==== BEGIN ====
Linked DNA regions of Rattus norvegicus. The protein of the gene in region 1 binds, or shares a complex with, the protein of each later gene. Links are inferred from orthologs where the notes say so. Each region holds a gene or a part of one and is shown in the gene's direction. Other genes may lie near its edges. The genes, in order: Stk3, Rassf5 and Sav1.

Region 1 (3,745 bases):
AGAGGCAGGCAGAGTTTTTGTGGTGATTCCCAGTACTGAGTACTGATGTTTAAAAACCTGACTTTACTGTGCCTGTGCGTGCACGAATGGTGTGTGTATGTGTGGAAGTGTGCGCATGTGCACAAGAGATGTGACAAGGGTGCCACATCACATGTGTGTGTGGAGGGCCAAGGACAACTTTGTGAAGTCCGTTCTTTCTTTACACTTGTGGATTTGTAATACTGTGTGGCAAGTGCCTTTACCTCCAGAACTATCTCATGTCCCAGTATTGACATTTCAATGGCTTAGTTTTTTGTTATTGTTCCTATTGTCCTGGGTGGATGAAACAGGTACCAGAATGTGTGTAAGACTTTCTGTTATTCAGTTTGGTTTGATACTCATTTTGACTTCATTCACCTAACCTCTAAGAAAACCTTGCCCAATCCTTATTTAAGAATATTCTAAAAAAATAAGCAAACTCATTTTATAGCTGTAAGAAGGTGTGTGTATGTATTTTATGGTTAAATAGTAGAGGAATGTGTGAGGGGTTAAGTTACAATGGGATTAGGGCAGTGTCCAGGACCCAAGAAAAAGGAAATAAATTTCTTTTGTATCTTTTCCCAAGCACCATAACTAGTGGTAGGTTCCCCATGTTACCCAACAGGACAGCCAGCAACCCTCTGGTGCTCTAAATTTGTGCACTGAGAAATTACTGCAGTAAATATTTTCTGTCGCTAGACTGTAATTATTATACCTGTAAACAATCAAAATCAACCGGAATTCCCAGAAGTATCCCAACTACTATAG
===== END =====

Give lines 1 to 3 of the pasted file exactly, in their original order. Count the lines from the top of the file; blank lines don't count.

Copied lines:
Linked DNA regions of Rattus norvegicus. The protein of the gene in region 1 binds, or shares a complex with, the protein of each later gene. Links are inferred from orthologs where the notes say so. Each region holds a gene or a part of one and is shown in the gene's direction. Other genes may lie near its edges. The genes, in order: Stk3, Rassf5 and Sav1.

Region 1 (3,745 bases):
AGAGGCAGGCAGAGTTTTTGTGGTGATTCCCAGTACTGAGTACTGATGTTTAAAAACCTGACTTTACTGTGCCTGTGCGTGCACGAATGGTGTGTGTATGTGTGGAAGTGTGCGCATGTGCACAAGAGATGTGACAAGGGTGCCACATCACATGTGTGTGTGGAGGGCCAAGGACAACTTTGTGAAGTCCGTTCTTTCTTTACACTTGTGGATTTGTAATACTGTGTGGCAAGTGCCTTTACCTCCAGAACTATCTCATGTCCCAGTATTGACATTTCAATGGCTTAGTTTTTTGTTATTGTTCCTATTGTCCTGGGTGGATGAAACAGGTACCAGAATGTGTGTAAGACTTTCTGTTATTCAGTTTGGTTTGATACTCATTTTGACTTCATTCACCTAACCTCTAAGAAAACCTTGCCCAATCCTTATTTAAGAATATTCTAAAAAAATAAGCAAACTCATTTTATAGCTGTAAGAAGGTGTGTGTATGTATTTTATGGTTAAATAGTAGAGGAATGTGTGAGGGGTTAAGTTACAATGGGATTAGGGCAGTGTCCAGGACCCAAGAAAAAGGAAATAAATTTCTTTTGTATCTTTTCCCAAGCACCATAACTAGTGGTAGGTTCCCCATGTTACCCAACAGGACAGCCAGCAACCCTCTGGTGCTCTAAATTTGTGCACTGAGAAATTACTGCAGTAAATATTTTCTGTCGCTAGACTGTAATTATTATACCTGTAAACAATCAAAATCAACCGGAATTCCCAGAAGTATCCCAACTACTATAG